The Wall Street Journal weighs in with an editorial today calling for Senate Republicans to follow through on the previously threatened "nuclear option" to change the Senate rules regarding judicial nominees:
The "nuclear option" is the scary-sounding name for a simple Senate rule change to stop the filibuster of appeals-court nominees. Ending a filibuster requires 60 votes--rather than the simple majority of 51 that was sufficient to confirm judges for all of Senate history until this Presidency. The idea is that if the Democrats filibuster another nominee, Majority Leader Bill Frist would ask for a ruling from the Senate's presiding officer that under Rule XXII only a simple majority vote is needed to end debate on judicial nominations. Assuming 51 Members concur--and GOP nose-counters say they have the votes--the Senate would then move to an up-or-down floor vote.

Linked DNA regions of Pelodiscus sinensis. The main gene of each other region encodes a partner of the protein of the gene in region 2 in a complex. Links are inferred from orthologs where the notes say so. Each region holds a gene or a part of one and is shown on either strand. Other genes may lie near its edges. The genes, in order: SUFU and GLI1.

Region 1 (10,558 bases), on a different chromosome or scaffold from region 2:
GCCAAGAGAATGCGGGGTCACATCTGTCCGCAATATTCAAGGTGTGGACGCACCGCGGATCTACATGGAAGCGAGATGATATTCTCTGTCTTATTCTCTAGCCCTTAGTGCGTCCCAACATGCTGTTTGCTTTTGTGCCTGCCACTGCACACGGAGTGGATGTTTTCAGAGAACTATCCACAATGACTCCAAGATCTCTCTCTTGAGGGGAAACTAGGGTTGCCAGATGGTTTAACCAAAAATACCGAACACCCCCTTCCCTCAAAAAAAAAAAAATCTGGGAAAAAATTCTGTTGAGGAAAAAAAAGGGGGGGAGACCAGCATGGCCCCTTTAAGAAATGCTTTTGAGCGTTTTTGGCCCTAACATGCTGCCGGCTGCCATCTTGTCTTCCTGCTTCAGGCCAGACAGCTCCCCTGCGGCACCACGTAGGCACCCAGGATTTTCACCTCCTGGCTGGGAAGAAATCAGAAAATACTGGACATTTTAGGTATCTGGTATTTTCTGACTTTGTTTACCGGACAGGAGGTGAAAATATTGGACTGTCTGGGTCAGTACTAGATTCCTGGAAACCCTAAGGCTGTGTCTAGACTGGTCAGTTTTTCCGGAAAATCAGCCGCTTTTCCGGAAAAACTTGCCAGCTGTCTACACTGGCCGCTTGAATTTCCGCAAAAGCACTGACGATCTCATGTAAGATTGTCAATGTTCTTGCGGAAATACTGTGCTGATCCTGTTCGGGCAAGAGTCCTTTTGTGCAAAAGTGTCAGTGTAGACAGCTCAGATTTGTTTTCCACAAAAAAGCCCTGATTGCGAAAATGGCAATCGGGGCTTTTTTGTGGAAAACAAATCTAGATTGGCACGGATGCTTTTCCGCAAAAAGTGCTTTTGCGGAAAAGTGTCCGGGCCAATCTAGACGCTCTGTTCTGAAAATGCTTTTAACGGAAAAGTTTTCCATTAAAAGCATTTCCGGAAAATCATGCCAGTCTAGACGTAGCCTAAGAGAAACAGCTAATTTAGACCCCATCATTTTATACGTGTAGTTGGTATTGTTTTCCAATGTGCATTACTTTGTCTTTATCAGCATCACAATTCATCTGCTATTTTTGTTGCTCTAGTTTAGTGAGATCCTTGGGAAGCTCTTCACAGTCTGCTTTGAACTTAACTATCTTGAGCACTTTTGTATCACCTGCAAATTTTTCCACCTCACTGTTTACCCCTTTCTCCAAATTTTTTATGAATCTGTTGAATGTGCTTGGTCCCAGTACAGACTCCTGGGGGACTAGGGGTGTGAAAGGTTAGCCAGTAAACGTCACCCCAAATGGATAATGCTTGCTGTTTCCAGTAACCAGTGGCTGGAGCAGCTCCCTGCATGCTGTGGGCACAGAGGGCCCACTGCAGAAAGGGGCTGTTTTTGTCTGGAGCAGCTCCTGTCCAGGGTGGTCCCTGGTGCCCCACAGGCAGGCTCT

Changing Senate precedents by majority vote would be nothing new to Mr. Byrd, who used the tactic to change Senate precedents on filibusters and other delaying tactics when he was Majority Leader in 1977, 1979, 1980 and 1987. This history is detailed by Martin Gold and Dimple Gupta in the current issue of the Harvard Journal of Law & Public Policy.
It's time for Senate Republicans to exercise the "Byrd Option". Judicial nominees deserve an up or down vote in the Senate.